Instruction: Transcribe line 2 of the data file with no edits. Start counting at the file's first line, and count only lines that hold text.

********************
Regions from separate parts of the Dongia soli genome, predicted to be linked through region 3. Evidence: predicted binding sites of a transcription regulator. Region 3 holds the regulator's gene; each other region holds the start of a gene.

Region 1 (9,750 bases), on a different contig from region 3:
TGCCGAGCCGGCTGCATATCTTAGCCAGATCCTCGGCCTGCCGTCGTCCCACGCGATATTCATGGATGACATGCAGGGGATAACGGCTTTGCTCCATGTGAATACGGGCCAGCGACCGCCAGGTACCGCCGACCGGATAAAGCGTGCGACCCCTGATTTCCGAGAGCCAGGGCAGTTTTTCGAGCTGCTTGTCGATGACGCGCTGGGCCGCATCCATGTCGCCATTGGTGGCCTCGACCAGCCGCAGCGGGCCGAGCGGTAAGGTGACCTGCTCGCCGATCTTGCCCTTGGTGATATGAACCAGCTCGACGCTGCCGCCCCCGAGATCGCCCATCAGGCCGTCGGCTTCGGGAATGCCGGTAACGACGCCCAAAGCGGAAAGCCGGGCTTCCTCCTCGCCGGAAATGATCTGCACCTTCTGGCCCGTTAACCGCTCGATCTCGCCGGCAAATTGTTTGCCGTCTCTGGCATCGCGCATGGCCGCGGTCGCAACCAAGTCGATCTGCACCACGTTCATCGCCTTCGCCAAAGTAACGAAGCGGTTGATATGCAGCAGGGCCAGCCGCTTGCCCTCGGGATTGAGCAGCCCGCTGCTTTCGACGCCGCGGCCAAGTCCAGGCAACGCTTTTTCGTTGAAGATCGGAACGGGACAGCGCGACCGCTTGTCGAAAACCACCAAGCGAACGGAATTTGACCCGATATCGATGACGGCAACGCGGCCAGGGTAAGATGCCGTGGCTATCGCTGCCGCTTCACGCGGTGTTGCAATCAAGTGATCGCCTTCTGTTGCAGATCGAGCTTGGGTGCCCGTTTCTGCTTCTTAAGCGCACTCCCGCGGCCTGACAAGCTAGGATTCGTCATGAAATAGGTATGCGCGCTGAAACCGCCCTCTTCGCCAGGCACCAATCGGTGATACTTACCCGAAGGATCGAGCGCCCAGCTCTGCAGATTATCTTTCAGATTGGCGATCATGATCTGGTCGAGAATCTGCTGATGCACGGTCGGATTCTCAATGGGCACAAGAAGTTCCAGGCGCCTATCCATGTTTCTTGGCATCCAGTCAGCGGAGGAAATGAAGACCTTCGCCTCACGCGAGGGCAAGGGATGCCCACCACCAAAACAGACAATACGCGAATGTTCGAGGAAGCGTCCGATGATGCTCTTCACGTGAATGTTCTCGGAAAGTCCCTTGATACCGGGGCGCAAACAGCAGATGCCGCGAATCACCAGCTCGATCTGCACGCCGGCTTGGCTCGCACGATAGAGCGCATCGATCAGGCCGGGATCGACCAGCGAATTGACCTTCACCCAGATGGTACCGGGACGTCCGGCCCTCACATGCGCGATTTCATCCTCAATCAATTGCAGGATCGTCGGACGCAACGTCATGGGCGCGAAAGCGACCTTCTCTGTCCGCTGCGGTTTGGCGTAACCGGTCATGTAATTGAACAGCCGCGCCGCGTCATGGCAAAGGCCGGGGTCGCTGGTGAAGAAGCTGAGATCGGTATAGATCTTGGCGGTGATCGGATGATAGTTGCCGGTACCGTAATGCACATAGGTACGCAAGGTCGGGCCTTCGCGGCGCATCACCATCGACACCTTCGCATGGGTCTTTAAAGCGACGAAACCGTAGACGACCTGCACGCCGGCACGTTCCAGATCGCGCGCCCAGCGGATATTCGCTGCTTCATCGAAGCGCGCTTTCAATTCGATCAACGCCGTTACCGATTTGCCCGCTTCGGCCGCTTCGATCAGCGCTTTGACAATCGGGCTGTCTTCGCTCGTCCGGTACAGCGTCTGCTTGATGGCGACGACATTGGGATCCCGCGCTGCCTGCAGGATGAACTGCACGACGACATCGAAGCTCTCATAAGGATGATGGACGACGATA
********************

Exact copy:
Region 1 (9,750 bases), on a different contig from region 3: